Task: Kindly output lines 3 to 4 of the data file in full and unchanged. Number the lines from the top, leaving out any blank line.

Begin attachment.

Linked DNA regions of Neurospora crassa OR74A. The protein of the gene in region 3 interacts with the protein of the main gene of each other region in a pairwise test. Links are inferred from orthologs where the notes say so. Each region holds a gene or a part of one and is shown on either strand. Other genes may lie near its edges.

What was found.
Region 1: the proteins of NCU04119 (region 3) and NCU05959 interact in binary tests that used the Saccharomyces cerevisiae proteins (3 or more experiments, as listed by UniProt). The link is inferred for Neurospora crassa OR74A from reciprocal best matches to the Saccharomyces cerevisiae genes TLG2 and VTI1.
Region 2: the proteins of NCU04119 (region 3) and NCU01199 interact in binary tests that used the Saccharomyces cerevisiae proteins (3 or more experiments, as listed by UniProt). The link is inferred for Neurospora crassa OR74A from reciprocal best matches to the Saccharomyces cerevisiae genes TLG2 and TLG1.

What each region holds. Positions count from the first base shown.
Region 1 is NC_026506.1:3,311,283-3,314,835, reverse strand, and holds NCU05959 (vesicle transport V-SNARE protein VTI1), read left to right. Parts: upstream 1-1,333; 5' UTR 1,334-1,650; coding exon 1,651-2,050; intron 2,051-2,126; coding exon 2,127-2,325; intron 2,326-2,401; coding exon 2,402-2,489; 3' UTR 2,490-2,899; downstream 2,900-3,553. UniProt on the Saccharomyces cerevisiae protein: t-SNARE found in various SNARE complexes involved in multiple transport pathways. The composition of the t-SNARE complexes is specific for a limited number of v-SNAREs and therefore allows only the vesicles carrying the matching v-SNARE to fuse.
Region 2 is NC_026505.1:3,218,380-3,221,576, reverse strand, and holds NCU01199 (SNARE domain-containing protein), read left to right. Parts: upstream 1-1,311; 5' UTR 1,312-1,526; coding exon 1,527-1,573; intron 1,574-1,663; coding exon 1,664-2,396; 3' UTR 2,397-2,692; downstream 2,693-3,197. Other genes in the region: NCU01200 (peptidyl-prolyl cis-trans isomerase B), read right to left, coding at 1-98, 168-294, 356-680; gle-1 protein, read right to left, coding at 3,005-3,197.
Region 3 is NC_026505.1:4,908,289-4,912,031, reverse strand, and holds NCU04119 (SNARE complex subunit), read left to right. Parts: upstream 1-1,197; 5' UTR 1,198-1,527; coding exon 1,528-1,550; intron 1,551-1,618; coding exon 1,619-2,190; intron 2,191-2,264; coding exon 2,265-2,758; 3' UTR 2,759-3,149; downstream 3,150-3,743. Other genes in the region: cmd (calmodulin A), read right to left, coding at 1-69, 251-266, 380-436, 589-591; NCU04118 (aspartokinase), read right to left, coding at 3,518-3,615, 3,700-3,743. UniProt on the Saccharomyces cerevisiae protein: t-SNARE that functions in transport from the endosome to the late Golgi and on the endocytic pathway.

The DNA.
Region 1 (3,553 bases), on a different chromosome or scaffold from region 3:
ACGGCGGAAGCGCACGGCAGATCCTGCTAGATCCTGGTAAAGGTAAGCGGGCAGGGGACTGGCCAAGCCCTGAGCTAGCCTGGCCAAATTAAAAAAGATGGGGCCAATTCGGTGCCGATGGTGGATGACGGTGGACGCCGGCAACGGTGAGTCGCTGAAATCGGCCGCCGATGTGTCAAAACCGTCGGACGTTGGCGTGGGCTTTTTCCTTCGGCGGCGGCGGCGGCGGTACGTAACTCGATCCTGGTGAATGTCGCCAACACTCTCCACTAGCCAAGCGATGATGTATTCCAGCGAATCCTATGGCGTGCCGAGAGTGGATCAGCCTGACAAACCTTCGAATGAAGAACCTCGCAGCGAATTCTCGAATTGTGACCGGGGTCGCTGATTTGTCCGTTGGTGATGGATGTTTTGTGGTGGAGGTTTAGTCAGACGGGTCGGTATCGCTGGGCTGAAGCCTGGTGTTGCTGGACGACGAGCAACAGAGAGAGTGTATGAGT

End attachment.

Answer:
Region 1: the proteins of NCU04119 (region 3) and NCU05959 interact in binary tests that used the Saccharomyces cerevisiae proteins (3 or more experiments, as listed by UniProt). The link is inferred for Neurospora crassa OR74A from reciprocal best matches to the Saccharomyces cerevisiae genes TLG2 and VTI1.
Region 2: the proteins of NCU04119 (region 3) and NCU01199 interact in binary tests that used the Saccharomyces cerevisiae proteins (3 or more experiments, as listed by UniProt). The link is inferred for Neurospora crassa OR74A from reciprocal best matches to the Saccharomyces cerevisiae genes TLG2 and TLG1.